CAPE CANAVERAL — The newest Global Positioning System replenishment satellite went into operation Tuesday night, five weeks after ascending to space from Cape Canaveral atop a United Launch Alliance Atlas 5 rocket.
The GPS 2F-11 navigation spacecraft was launched Oct. 31 into a circular orbit 11,000 nautical mile high and tilted 55 degrees to the equator.
GPS 2F-11 has assumed Plane E, Slot 2 of the network. The new bird took the place of GPS 2R-10 satellite, launched in 2003. The Lockheed Martin-built satellite has outlived its 7.5-year design life and will shift to an alternate role within the constellation for its remaining years.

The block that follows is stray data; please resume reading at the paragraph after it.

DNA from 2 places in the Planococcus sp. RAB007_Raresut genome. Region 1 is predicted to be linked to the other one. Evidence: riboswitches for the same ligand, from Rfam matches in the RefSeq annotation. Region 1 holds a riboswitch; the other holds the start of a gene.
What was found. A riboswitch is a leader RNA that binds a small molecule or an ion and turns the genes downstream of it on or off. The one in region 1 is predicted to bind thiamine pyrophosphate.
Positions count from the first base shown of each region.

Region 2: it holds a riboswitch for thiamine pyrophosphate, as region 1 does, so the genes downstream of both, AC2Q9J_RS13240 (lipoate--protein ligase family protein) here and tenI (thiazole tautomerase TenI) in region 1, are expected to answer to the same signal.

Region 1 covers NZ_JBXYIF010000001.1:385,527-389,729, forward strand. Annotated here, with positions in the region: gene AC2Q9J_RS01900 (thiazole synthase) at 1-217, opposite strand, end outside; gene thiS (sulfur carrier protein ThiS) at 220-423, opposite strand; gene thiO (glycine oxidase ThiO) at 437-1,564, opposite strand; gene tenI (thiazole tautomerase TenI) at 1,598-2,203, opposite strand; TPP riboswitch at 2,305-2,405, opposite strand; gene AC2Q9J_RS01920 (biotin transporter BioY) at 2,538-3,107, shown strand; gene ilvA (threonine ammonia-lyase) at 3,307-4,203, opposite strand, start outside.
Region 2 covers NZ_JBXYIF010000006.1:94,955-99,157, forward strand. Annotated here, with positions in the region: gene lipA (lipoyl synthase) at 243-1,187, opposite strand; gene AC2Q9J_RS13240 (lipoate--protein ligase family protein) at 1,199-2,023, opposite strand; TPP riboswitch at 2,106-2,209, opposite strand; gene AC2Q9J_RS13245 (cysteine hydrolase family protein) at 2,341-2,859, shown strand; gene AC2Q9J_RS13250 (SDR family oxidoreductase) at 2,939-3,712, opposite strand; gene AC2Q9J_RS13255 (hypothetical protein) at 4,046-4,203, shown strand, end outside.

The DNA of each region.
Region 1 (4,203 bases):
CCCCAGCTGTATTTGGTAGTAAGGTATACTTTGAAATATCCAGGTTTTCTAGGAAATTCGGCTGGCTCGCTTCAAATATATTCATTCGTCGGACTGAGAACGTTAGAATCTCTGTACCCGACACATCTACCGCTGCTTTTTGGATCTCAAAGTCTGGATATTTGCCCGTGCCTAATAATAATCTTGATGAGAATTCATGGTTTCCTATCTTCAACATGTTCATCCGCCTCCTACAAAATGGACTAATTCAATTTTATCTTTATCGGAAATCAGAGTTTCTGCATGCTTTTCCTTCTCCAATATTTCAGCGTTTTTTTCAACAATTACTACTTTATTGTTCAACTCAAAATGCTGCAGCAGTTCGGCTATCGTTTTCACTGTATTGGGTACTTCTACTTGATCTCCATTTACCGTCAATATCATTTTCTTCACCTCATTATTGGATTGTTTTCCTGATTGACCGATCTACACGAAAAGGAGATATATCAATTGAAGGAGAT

The next satellite in the series, GPS 2F-12, was shipped to Cape Canaveral on Oct. 8 in preparation for liftoff on Feb. 3 aboard another Atlas 5.
Boeing has built a dozen Block 2F satellites with improved accuracy, additional signals, better anti-jamming and longer design lives for the satellites.
“The GPS 2F satellites play a key role in our modernization effort to provide new space-based capabilities for users around the globe and for decades to come,” said Lt. Gen. Samuel Greaves, Space and Missile Systems Center commander and Air Force Program Executive Officer for Space.
See our earlier GPS 2F-11 coverage.
Our Atlas archive.